V.W have a fuse 'tree' hierarchy. The BIG fuses in the engine bay fusebox are generally feeders for fuse 'branches' in the cabin fusebox. If you start there and find removing a fuse reduces the drain, you would need the wiring schematic or owner manual to tell you what is coming off that fuse. If you start removing fuses with the battery connected, you will get some dash faults for ABS and steering which self clear after driving a few yards.
 

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Discussion Starter · #11 ·
Thanks again for that information, really useful, and I'll have to make a start. I fitted a new battery last week , and a few days after a 100 mile run it's down to 12.2V. I did as you suggested, and let the computer "go to sleep" for 20mins, and the drain current settled down at 70mA, better than I thought, but still I think, way too high? 1.68Ah per day

I fitted a digital meter to the accessory socket, and whilst running, the alternator seems to be supplying 14.2V
( should this be more like 14.4V?} which dropped down to 13.8 after about 80 miles which was when I assumed the battery was fully charged. I switched on the heated seats, de-mister, and headlights, and the voltage reading falls to about 13.9 from 14.2, I would have thought that the alternator would keep it up past 14v?
I understand that faulty diodes in the alternator can cause a reverse current, so maybe that's worth checking out too.
I'll start doing proper systematic tests, I've bought some battery terminal connectors so will make a proper jig for inserting the meter, On the 10A scale it reads down to 1mA which is useful.
Thanks for all the help...Pete
 

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The digital meters on the accessory socket are o.k for rough readings but not accurate readings of the battery voltage. They are also +- 1 digit after the DP. You will get a slightly different and sometimes variable result compared to what you could measure across the battery terminals. The accessory socket is connected by loom wiring, fuses and even could be a control module, with other circuits connected to a shared ground tap. When these circuits draw power they will cause a voltage drop or rise and your reading in the car will be different from that measured at the battery terminals.

Alternator diodes are always connected directly across the battery, maybe even its regulator? You will have to do more searching to get your drain below 70mA. The interior alarm with its ultrasonic sensors and immobiliser could take a chunk of that? The electrical system uses many semiconductor switches to turn off power consumers and one of those could be leaky. You will just have to dig deeper and not forget the alternator and anything else that might not be on a fused sub circuit you can easily access.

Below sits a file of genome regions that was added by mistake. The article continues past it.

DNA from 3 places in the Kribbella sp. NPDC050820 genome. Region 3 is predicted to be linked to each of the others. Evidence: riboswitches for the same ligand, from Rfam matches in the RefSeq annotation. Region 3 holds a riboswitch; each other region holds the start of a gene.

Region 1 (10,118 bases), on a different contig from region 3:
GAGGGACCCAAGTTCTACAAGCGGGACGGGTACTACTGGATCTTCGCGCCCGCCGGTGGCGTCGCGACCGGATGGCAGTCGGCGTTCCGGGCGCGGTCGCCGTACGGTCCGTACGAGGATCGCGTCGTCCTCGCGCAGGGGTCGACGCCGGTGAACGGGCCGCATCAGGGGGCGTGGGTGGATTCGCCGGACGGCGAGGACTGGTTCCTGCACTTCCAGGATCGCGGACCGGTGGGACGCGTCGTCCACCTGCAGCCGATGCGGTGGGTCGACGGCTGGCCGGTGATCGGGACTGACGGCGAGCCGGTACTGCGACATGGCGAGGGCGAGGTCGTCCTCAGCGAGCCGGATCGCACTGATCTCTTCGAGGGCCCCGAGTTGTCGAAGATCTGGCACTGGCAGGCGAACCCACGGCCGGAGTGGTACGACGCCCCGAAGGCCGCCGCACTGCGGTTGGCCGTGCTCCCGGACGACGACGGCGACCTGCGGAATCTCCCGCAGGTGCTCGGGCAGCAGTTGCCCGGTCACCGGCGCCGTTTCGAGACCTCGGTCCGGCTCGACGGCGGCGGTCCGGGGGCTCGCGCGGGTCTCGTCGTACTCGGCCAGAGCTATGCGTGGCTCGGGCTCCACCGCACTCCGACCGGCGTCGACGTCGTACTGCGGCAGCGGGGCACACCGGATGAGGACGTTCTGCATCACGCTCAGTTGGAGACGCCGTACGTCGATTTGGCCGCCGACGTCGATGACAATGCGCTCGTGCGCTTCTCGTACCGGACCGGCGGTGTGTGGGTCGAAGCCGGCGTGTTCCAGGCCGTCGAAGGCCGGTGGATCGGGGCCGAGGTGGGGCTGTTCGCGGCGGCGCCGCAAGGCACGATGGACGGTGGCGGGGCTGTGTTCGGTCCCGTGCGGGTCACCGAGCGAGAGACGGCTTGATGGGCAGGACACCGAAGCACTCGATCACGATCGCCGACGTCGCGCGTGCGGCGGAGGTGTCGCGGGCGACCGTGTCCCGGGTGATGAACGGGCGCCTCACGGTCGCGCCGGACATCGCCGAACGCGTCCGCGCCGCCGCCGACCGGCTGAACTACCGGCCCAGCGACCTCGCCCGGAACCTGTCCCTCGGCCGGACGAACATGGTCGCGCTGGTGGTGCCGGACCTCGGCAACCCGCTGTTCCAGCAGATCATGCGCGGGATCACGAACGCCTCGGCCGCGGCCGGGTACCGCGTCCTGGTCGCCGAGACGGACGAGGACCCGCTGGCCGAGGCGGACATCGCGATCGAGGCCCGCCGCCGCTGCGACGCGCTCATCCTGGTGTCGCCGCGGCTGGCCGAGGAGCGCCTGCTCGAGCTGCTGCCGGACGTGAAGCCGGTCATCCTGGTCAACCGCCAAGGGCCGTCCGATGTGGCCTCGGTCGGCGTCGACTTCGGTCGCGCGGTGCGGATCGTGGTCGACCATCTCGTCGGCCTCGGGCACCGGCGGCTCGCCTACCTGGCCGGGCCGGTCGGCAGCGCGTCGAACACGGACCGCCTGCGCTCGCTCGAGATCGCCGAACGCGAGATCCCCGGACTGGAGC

Your digging might produce a useful drain tree with your 70mA at the top and all contributing drains identified below. Obviously according to Kirchoff or somebody like that, what goes in must be the sum of what's coming out. If you start in the Engine bay fuses you should be able to more easily prove Kitchoff because if the drains there don't add up to 70mA it must be lost from an unfused direct connection to the battery - alternator, starter relay etc. Good Hunting.
 

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justcarkits
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Diagnosis is fairly straightforward.
Normal current drain when car locked and shut down will be in the 50mA to 70mA range (as stated by previous poster).
600mA drain will give you approx 100hrs before battery is flat and is way too high.

Alternator charging voltage in the range of 14.2 to 14.4 is normal.

Battery terminal voltage when not been charged will sit somewhere between 13.2 and 12V (when not discharged).

A quick scan with VCDS is a good starting point to see if any issues are present. Given the falt battery you will need to clear all codes and then read again. A very loe battery voltage will generate fault codes.

After that it is going to be quicker to isolate main power feeds and then trace current flows from there on.

Would also remove stereoffirst as have has these fail in high standby current mode.